But! Note my use of the word temporarily.

—Isabel Scheherazade

# 24 I like the idea of being a spinner of plates and stories. Here’s a Way Back story about how I got to be a plate spinner; I’m still working on the story-spinning.

Running away ISN’T in my game-plan (right now at least); but, if I did run away, I’d join the circus. I could be a plate spinner. (The Ring Master would announce me this way: Isabel Scheherazade, Spinner of Plates and Stories.)

I can spin two plates on two poles; Dad and I were working on adding one more—three poles, three plates. I stopped breaking plates once I understood how the physics of  how to keep the plate twirling, and…um…also when I switched to brightly colored, glow-in-the-dark plastic spinning plates.

Here’s how it works: Plate spinning, according to Dad, relies on the gyroscopic effect. To help me understand gyroscopic, Dad and I lie on the floor and watch a toy top. It spins from the side, Isabel. When the energy’s on the right side, the top’s heavier on that side and tries to fall over. But! It doesn’t because the weight moves to the left side and tries to make it fall that way. 

I watch so hard my eyes almost crack. I say to Dad,  And that keeps it upright?

Until the friction between the top and the wood floor slows the spin–see, it’s wobbling left to right now?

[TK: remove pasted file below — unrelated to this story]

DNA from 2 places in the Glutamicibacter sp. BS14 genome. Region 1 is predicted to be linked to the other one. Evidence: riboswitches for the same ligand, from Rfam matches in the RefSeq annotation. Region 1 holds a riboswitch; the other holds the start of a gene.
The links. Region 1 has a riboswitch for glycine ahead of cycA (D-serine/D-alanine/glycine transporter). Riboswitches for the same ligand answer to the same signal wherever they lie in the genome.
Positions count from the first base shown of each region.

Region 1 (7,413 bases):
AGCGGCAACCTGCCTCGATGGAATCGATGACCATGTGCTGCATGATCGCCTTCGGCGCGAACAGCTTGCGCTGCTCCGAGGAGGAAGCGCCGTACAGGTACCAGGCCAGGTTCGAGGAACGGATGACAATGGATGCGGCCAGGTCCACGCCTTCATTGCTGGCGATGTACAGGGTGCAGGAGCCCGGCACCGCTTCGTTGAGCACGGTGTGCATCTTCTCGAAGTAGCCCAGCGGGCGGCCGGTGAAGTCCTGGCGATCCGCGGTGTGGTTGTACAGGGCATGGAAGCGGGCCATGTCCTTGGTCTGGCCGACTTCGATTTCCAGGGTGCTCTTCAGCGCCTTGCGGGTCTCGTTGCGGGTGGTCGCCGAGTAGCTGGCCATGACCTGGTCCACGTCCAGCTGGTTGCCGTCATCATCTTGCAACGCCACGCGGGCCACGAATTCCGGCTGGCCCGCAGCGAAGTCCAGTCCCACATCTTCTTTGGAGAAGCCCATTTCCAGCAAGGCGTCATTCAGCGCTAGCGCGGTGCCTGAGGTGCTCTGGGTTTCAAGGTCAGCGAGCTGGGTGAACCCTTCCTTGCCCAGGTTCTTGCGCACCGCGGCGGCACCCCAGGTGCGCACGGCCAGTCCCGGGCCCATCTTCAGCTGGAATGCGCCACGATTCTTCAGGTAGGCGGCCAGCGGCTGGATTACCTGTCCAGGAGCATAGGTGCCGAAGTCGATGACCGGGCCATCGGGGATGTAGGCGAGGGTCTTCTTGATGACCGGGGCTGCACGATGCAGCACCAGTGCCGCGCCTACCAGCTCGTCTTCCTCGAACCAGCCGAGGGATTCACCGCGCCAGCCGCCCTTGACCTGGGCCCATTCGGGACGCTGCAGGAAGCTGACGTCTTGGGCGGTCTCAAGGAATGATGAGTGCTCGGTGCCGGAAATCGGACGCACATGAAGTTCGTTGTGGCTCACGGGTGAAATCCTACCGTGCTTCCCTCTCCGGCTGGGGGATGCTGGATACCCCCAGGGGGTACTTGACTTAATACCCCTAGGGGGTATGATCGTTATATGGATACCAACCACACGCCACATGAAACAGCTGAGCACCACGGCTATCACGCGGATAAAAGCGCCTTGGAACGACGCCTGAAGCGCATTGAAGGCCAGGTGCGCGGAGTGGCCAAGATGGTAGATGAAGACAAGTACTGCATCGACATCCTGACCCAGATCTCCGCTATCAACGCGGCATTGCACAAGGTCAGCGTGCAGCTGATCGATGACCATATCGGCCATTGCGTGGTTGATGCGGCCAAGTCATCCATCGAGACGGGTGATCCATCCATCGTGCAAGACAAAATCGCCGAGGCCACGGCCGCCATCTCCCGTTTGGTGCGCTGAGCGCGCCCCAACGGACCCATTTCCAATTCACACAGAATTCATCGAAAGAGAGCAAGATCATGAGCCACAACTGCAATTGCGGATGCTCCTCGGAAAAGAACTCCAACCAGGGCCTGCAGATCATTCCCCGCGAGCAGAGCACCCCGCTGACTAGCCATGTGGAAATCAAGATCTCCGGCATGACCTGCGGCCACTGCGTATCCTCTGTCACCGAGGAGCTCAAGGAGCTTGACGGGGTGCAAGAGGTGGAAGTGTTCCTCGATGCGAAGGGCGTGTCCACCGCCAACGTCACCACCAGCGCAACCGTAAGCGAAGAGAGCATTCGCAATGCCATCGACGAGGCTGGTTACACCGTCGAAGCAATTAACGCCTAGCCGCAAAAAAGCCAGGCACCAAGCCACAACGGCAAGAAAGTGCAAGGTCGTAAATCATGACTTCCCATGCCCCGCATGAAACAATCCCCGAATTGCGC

The top fell over, but I got up and spun my first plate!

Dad was a good explainer.

I tell Pop how Dad’s description of the gyroscopic effect helped me.  We’re watching Clyde and Sam get their tops spinning. Pop tells me he’ll try to follow Dad’s example and explain things.

You could start with explanations about HEARINGS, Pop, I almost say. But don’t.

Since Dad’s murder, I haven’t practiced plate-spinning—I’d need to practice if I ran away to the circus—but I like using the plate-spinning metaphor whenever I’m feeling burdened with chores, which I’m not really.  For sure I’d never consider emancipating myself. Poor Oliver.

 Isabel Scheherazade


(sketches by my friend Ryan)

#11b. Old-fashioned Water Pumps: Metaphor alert!

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#7. Belle the Barrister crafts special drinks that help me swallow what’s happened. (I keep trying for metaphor…)

Our apartment is already rented to another family. The twins and I now live full-time and forever with Mimi and Pop. It’s like all of a sudden my closet is full of different clothes and I have no idea what fits and where I’d wear them anyhow. As a stop-gap filler activity until we figure out how we’ll fill the rest of life,  we go to Ye Olde Coffee Shoppe every day. I think of it as Ye Olde Construction Shoppe.

Sometimes I sit at the counter and watch our Barista.  Her name tag says she’s Belle the Barista, but I call her Belle the Builder. I love her.

Belle starts with Mimi’s Hazelnut Coffee: She weighs and grinds the beans and then saturates them with water for a sloooooow drip through a special metal filter into a glass carafe. Once the drip’s set, Belle quickquickquick stirs whole milk, cinnamon, cinnamon coffee syrup, and sugar in a deep metal cup, positions the steam wand from the expresso machine into the mixture, where it whirs away while she starts the twins’ hot chocolate.

She melts chocolate chips in a small, heavy pan and whisks in hot, whole milk, and a shake of chili-cinnamon. She sets the full mugs in front of the twins and swirls whipped cream on top until they shout WHEN!  Belle names the hot chocolate the Clyde and Sam.